Why should a reader leave a review? Leaving a review comes down to the generosity on the part of a reader toward the author. Reviewing books you’ve read has more value than simply boosting — or crushing — the author’s ego. Sure, reviews are a great way to keep track of your personal library, but they also have the power to help other readers find books they might like.
Authors appreciate that you’ve bought the book, so the reader doesn’t ‘owe’ the author anything more. However, readers have an author’s sincere thanks when they leave a review. Reviews aren’t just about helping authors; they’re about readers helping other readers. I’m sure all of us have bought a book at one point or another based on the reviews left by other readers. As a reader, I truly appreciate each review and I can honestly say it makes a difference in whether or not I spend my money on that book.
So why don’t more readers leave reviews? Possibly because readers think reviews don’t matter. Or their busy lives get in the way. Or maybe, just maybe, a reader is intimidated at the idea of putting pen to paper — or, in this case, fingers to keyboard — and having anyone in the world read their words. If you relate to that, here are a few tips to help you craft quick, honest and helpful reviews.
1. DON’T post spoilers! The first rule of reviews is to never ever ever leave spoilers, such as “I can’t believe the hero died in the end!” Be vague about twists in stories, as those are meant to be a surprise. “I loved the twist at the end” is good; “I loved that the heroine turned out to be an alien at the end” is not. Even if you indicate ‘spoiler alert’, please don’t write it. Readers can’t help but be curious and it changes their reading experience.
2. DO relax! Imagine you’re talking to your best friend. What would you tell her about this book in a few sentences?
3. DO: Keep it short. Three to five sentences is plenty of space to share your feelings on just about any book read. Readers have most likely checked out the blurb for the book already; there’s no need to restate it in your review. What was your opinion of the story? How did it make you feel?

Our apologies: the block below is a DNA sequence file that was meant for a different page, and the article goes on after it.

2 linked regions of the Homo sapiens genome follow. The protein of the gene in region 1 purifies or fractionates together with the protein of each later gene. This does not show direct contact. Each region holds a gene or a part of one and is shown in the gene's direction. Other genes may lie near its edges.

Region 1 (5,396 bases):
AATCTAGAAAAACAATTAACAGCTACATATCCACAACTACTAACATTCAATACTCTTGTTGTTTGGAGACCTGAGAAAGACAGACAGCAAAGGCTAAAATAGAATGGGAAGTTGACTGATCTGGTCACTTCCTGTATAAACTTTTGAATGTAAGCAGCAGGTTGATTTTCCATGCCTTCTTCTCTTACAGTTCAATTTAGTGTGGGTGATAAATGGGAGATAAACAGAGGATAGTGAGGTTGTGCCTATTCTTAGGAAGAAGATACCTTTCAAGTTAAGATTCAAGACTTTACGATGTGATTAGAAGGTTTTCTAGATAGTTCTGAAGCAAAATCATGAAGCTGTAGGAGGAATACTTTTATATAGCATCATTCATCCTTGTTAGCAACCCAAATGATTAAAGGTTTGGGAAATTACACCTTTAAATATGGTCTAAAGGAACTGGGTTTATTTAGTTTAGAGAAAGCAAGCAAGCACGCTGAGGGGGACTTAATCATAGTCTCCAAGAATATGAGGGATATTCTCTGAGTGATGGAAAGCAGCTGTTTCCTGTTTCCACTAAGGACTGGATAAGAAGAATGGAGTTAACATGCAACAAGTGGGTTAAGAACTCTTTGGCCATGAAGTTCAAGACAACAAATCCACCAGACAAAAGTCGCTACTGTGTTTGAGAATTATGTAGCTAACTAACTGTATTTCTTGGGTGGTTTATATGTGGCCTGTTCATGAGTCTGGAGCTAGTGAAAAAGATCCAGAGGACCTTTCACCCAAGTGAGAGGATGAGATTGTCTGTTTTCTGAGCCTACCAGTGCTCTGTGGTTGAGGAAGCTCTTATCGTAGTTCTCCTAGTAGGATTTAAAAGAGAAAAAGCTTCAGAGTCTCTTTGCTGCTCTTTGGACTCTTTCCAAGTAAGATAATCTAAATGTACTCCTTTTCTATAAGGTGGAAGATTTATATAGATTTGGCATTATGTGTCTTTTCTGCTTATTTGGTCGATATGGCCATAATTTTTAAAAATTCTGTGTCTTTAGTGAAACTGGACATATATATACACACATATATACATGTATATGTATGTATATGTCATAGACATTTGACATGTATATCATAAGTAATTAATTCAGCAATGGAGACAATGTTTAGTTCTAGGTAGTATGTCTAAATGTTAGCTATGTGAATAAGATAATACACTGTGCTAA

4. DO: Remember, when reviewing on Amazon, you have five whole stars to choose from. One stars should be reserved for books that are completely unreadable. If you enjoyed a book, even a little, start at two stars and work your way up from there.
5. DO BE CONSIDERATE. If you feel compelled to leave a negative review, imagine the author is standing in front of you asking for your honest opinion. Don’t insult her (“I hope this author dies in a fiery car crash!”); be constructive (“The characters lacked depth”). A lot of people seem to take joy in being unnecessarily cruel. It’s fine if you don’t like a book, but tell potential readers why the writing affected you.
Finally, if a book has errors, take the time to email the author or send a Facebook message. Most authors truly appreciate hearing from you and want to correct the errors. Even with an editor, proofreader, and beta readers, errors slip through the cracks and are missed. Each one of us is human and compassion goes a long way. Give the author the opportunity to correct the mistake and their gratitude will go a long way. Be a friend, even if you don’t know the author personally. It’s how each one of us would want to be treated.
In the end, a simple “This book really touched me because I could relate to the heroine” works just fine. Reviews don’t need to be Pulitzer-worthy to not only help others find the right books for them, but to hopefully make an author’s day. Every person deserves to hear ‘job well done’ by those that support their talents. A review is an electronic smile and pat on the back that each reader can give if we only take the time.
* A special thank you to the authors who contributed to this article. You know who you are.